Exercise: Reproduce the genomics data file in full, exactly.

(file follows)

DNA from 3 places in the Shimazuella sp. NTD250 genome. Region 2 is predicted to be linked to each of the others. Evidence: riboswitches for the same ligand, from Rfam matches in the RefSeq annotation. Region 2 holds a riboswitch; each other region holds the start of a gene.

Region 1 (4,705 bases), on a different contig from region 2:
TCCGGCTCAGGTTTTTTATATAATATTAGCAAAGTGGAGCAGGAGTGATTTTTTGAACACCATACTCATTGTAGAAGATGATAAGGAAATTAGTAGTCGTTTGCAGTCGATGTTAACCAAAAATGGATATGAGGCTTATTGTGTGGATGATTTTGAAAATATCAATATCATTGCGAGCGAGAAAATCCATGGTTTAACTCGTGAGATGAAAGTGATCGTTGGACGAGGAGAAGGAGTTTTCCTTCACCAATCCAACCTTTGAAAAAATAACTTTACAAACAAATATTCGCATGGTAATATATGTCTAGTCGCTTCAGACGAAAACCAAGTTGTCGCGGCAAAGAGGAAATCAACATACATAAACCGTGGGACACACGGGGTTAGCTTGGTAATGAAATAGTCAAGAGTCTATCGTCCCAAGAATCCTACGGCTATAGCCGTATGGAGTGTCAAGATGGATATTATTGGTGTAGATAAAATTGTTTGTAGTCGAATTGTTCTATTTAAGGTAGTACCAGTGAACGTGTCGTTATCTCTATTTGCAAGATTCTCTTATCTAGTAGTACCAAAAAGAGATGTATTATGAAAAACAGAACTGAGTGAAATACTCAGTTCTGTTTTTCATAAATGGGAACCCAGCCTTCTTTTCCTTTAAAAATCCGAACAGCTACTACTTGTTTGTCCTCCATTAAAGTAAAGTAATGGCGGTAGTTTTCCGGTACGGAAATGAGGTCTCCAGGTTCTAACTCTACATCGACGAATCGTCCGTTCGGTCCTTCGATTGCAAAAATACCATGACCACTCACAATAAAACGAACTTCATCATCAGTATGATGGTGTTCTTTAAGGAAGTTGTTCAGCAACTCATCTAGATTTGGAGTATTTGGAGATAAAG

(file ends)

DNA from 3 places in the Shimazuella sp. NTD250 genome. Region 2 is predicted to be linked to each of the others. Evidence: riboswitches for the same ligand, from Rfam matches in the RefSeq annotation. Region 2 holds a riboswitch; each other region holds the start of a gene.

Region 1 (4,705 bases), on a different contig from region 2:
TCCGGCTCAGGTTTTTTATATAATATTAGCAAAGTGGAGCAGGAGTGATTTTTTGAACACCATACTCATTGTAGAAGATGATAAGGAAATTAGTAGTCGTTTGCAGTCGATGTTAACCAAAAATGGATATGAGGCTTATTGTGTGGATGATTTTGAAAATATCAATATCATTGCGAGCGAGAAAATCCATGGTTTAACTCGTGAGATGAAAGTGATCGTTGGACGAGGAGAAGGAGTTTTCCTTCACCAATCCAACCTTTGAAAAAATAACTTTACAAACAAATATTCGCATGGTAATATATGTCTAGTCGCTTCAGACGAAAACCAAGTTGTCGCGGCAAAGAGGAAATCAACATACATAAACCGTGGGACACACGGGGTTAGCTTGGTAATGAAATAGTCAAGAGTCTATCGTCCCAAGAATCCTACGGCTATAGCCGTATGGAGTGTCAAGATGGATATTATTGGTGTAGATAAAATTGTTTGTAGTCGAATTGTTCTATTTAAGGTAGTACCAGTGAACGTGTCGTTATCTCTATTTGCAAGATTCTCTTATCTAGTAGTACCAAAAAGAGATGTATTATGAAAAACAGAACTGAGTGAAATACTCAGTTCTGTTTTTCATAAATGGGAACCCAGCCTTCTTTTCCTTTAAAAATCCGAACAGCTACTACTTGTTTGTCCTCCATTAAAGTAAAGTAATGGCGGTAGTTTTCCGGTACGGAAATGAGGTCTCCAGGTTCTAACTCTACATCGACGAATCGTCCGTTCGGTCCTTCGATTGCAAAAATACCATGACCACTCACAATAAAACGAACTTCATCATCAGTATGATGGTGTTCTTTAAGGAAGTTGTTCAGCAACTCATCTAGATTTGGAGTATTTGGAGATAAAG